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Hitorijime My Hero Complete Collection Blu-ray Anime Review

8 min read

The complications of young men in love.

What They Say:
Masahiro Setagawa has been having problems. His dad’s gone, his mom’s apathetic, and the local delinquents have turned him into a lackey and errand boy. Rescue comes in the most unexpected form, however, when a street fighter known as “Bear Killer” puts the beat down on the bad boys and takes Masa under his protective wing.

The surprising part is that Masa already knew his rescuer, because not only is Kousuke Oshiba the older brother of Masa’s best friend Kensuke, he’s also Masa’s homeroom teacher! But with so many ties between them already, is it surprising that Masa starts to feel more for Kousuke than a normal student teacher relationship? Math class will never be the same once Masa realizes that the numbers in his stars are all adding up to one person!

The Review:
Audio:
The audio presentation for this release brings us the original Japanese language track in stereo along with an English language dub done the same, both of which are encoded using the DTS-HD MA lossless codec. The series is almost entirely just dialogue based and works with the small moments between the characters so there’s some good placement throughout and easy work with variable levels that adds to the fun. But, in the end, it’s largely a center channel based piece when you get down to it. There may be a couple of slightly larger moments of silliness here with a reaction or two but it’s pretty standard fare throughout. Dialogue is clean and clear throughout and we didn’t have any problems with dropouts or distortions during regular playback.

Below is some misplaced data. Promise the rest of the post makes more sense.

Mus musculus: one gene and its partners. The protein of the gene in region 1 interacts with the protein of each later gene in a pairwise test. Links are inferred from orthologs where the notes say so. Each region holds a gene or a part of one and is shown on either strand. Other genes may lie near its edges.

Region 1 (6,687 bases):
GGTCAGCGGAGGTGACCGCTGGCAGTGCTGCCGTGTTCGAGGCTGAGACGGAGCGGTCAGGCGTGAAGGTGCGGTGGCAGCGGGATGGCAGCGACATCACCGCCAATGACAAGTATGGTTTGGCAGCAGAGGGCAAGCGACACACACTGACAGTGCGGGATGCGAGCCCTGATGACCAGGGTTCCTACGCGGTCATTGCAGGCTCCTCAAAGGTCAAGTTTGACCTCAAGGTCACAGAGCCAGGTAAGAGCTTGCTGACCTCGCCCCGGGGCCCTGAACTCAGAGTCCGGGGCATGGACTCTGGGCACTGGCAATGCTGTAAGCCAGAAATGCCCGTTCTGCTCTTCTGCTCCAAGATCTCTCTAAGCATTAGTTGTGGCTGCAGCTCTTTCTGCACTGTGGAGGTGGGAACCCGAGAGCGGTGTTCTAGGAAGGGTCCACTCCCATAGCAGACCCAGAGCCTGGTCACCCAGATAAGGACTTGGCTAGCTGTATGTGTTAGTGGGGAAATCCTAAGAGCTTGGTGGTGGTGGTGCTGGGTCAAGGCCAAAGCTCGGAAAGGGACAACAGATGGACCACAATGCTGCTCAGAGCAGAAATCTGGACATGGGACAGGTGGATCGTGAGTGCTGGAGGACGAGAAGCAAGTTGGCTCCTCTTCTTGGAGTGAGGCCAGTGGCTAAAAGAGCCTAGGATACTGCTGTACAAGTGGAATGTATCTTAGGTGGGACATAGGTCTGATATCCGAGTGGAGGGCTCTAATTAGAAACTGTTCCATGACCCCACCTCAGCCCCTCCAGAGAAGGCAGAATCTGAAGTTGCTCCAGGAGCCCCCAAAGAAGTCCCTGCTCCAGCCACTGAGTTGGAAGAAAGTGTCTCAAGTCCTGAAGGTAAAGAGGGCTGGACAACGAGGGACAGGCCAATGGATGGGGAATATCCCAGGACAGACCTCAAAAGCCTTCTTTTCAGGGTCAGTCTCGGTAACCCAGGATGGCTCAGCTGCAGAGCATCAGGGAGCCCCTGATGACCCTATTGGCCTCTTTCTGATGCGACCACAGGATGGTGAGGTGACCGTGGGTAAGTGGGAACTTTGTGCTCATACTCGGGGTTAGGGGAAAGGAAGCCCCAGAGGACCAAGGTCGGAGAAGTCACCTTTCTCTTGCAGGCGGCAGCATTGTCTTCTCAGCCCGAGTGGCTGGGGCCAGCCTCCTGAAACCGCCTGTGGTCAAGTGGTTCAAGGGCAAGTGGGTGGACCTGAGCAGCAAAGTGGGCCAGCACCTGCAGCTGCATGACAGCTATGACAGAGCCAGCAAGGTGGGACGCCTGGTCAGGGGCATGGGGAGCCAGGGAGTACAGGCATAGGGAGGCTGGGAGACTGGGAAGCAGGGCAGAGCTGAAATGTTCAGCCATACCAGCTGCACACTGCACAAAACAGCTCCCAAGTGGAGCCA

Video:
Originally airing in 2017, the transfer for this TV series is presented in its original aspect ratio of 1.78:1 in 1080p using the AVC codec. The twelve episodes are spread across two discs with a nine/three layout that’s fairly standard. Animated by Encourage Films, the show has a really nice look to it with detailed and appealing character designs combined with a color palette that gives it a really nice touch. There’s a lightness to it overall that reminds you a little of watercolor in a way though it’s traditionally animated. A lot of the show is pretty straightforward in that it’s standing around or sitting around talking so it’s not a high-action or movement piece. This lets the design work shine through well and the encoding captures the color palette really well as everything has a great solid look. It may not wow in terms of fluid animation or really big scenes but it allows you to get drawn into the story perfectly.

Packaging:
The packaging for this release is a little unusual in a way yet it works. Set in a standard sized Blu-ray case, the front cover uses a bold yellow background that definitely catches the eye. It spread shots of the characters throughout in different configurations without a real central focus that feels odd yet manages to work, partially for the animal inclusion and partially just for the weirdness of a group of four pairs of legs from the waist down walking along the top. The back cover goes for a pink background for most of it and uses some nice key visual imagery of the leads while sliding the summary of the premise through the middle as it captures the show well. The extras and episode count are clearly listed and we get a nice little selection of colorful shots from the show underneath. The production credits and technical grid break down everything in a clean and clear format with accurate information. No show related inserts are included nor is there a reversible cover.